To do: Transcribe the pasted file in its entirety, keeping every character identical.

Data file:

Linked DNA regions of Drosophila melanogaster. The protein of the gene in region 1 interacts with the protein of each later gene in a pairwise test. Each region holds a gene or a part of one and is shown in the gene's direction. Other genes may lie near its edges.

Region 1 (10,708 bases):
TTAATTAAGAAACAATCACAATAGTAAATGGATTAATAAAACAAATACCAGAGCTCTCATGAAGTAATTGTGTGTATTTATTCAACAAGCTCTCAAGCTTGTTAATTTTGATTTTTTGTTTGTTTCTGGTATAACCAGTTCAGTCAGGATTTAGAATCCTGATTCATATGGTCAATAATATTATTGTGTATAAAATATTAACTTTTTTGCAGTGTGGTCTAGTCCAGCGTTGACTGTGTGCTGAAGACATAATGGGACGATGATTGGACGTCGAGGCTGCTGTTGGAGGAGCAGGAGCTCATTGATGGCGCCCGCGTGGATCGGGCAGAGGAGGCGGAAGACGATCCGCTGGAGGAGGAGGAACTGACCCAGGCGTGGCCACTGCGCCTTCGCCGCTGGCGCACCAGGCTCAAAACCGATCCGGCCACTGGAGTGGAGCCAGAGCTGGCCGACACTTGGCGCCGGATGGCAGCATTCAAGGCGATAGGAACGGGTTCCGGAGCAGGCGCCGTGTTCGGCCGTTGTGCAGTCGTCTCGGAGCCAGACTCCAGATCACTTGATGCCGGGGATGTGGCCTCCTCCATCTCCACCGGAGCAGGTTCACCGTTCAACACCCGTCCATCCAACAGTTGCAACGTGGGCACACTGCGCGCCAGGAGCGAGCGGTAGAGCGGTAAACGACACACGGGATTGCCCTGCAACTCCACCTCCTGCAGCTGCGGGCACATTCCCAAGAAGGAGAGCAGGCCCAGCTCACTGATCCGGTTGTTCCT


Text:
Linked DNA regions of Drosophila melanogaster. The protein of the gene in region 1 interacts with the protein of each later gene in a pairwise test. Each region holds a gene or a part of one and is shown in the gene's direction. Other genes may lie near its edges.

Region 1 (10,708 bases):
TTAATTAAGAAACAATCACAATAGTAAATGGATTAATAAAACAAATACCAGAGCTCTCATGAAGTAATTGTGTGTATTTATTCAACAAGCTCTCAAGCTTGTTAATTTTGATTTTTTGTTTGTTTCTGGTATAACCAGTTCAGTCAGGATTTAGAATCCTGATTCATATGGTCAATAATATTATTGTGTATAAAATATTAACTTTTTTGCAGTGTGGTCTAGTCCAGCGTTGACTGTGTGCTGAAGACATAATGGGACGATGATTGGACGTCGAGGCTGCTGTTGGAGGAGCAGGAGCTCATTGATGGCGCCCGCGTGGATCGGGCAGAGGAGGCGGAAGACGATCCGCTGGAGGAGGAGGAACTGACCCAGGCGTGGCCACTGCGCCTTCGCCGCTGGCGCACCAGGCTCAAAACCGATCCGGCCACTGGAGTGGAGCCAGAGCTGGCCGACACTTGGCGCCGGATGGCAGCATTCAAGGCGATAGGAACGGGTTCCGGAGCAGGCGCCGTGTTCGGCCGTTGTGCAGTCGTCTCGGAGCCAGACTCCAGATCACTTGATGCCGGGGATGTGGCCTCCTCCATCTCCACCGGAGCAGGTTCACCGTTCAACACCCGTCCATCCAACAGTTGCAACGTGGGCACACTGCGCGCCAGGAGCGAGCGGTAGAGCGGTAAACGACACACGGGATTGCCCTGCAACTCCACCTCCTGCAGCTGCGGGCACATTCCCAAGAAGGAGAGCAGGCCCAGCTCACTGATCCGGTTGTTCCT